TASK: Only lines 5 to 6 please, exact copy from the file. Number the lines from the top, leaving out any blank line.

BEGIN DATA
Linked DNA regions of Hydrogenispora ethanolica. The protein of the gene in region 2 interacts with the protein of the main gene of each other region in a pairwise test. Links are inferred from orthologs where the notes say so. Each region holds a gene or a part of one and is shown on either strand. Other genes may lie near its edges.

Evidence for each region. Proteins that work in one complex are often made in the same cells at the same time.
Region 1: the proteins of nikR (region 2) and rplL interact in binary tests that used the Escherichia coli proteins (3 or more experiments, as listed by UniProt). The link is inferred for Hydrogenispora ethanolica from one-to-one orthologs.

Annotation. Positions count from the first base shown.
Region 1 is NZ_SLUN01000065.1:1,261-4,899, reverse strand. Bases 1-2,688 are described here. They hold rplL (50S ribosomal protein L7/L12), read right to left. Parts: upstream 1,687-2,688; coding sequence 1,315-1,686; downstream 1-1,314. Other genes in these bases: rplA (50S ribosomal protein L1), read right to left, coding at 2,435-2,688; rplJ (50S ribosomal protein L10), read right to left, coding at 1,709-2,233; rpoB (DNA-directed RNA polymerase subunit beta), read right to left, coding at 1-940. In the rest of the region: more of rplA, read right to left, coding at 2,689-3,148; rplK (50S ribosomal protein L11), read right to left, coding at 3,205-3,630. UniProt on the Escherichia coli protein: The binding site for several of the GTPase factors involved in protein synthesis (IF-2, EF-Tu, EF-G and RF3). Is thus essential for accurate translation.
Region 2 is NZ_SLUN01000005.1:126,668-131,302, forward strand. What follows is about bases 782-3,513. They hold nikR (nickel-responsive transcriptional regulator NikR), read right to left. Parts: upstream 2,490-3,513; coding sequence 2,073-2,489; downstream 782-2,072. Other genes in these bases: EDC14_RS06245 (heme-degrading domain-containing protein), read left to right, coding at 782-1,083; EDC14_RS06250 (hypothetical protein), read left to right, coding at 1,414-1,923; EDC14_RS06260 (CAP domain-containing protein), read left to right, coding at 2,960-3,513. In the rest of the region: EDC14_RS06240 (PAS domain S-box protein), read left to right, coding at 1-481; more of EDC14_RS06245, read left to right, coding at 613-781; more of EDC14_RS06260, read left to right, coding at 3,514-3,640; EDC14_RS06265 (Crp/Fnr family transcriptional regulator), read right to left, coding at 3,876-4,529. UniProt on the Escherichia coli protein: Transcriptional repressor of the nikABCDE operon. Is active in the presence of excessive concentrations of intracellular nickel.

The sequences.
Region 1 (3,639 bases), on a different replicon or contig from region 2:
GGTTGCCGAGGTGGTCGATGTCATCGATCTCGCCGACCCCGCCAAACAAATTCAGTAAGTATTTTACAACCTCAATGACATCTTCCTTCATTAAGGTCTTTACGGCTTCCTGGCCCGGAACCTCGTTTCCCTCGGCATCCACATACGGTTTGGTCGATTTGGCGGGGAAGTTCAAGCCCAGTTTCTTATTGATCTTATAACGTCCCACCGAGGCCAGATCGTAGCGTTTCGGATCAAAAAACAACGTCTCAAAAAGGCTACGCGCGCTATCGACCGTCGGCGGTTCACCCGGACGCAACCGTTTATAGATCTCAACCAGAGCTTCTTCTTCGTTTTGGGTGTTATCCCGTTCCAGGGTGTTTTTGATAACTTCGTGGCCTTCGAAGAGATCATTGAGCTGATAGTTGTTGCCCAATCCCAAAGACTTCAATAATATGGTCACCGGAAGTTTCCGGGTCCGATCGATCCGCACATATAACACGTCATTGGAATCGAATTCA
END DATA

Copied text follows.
Region 1 is NZ_SLUN01000065.1:1,261-4,899, reverse strand. Bases 1-2,688 are described here. They hold rplL (50S ribosomal protein L7/L12), read right to left. Parts: upstream 1,687-2,688; coding sequence 1,315-1,686; downstream 1-1,314. Other genes in these bases: rplA (50S ribosomal protein L1), read right to left, coding at 2,435-2,688; rplJ (50S ribosomal protein L10), read right to left, coding at 1,709-2,233; rpoB (DNA-directed RNA polymerase subunit beta), read right to left, coding at 1-940. In the rest of the region: more of rplA, read right to left, coding at 2,689-3,148; rplK (50S ribosomal protein L11), read right to left, coding at 3,205-3,630. UniProt on the Escherichia coli protein: The binding site for several of the GTPase factors involved in protein synthesis (IF-2, EF-Tu, EF-G and RF3). Is thus essential for accurate translation.
Region 2 is NZ_SLUN01000005.1:126,668-131,302, forward strand. What follows is about bases 782-3,513. They hold nikR (nickel-responsive transcriptional regulator NikR), read right to left. Parts: upstream 2,490-3,513; coding sequence 2,073-2,489; downstream 782-2,072. Other genes in these bases: EDC14_RS06245 (heme-degrading domain-containing protein), read left to right, coding at 782-1,083; EDC14_RS06250 (hypothetical protein), read left to right, coding at 1,414-1,923; EDC14_RS06260 (CAP domain-containing protein), read left to right, coding at 2,960-3,513. In the rest of the region: EDC14_RS06240 (PAS domain S-box protein), read left to right, coding at 1-481; more of EDC14_RS06245, read left to right, coding at 613-781; more of EDC14_RS06260, read left to right, coding at 3,514-3,640; EDC14_RS06265 (Crp/Fnr family transcriptional regulator), read right to left, coding at 3,876-4,529. UniProt on the Escherichia coli protein: Transcriptional repressor of the nikABCDE operon. Is active in the presence of excessive concentrations of intracellular nickel.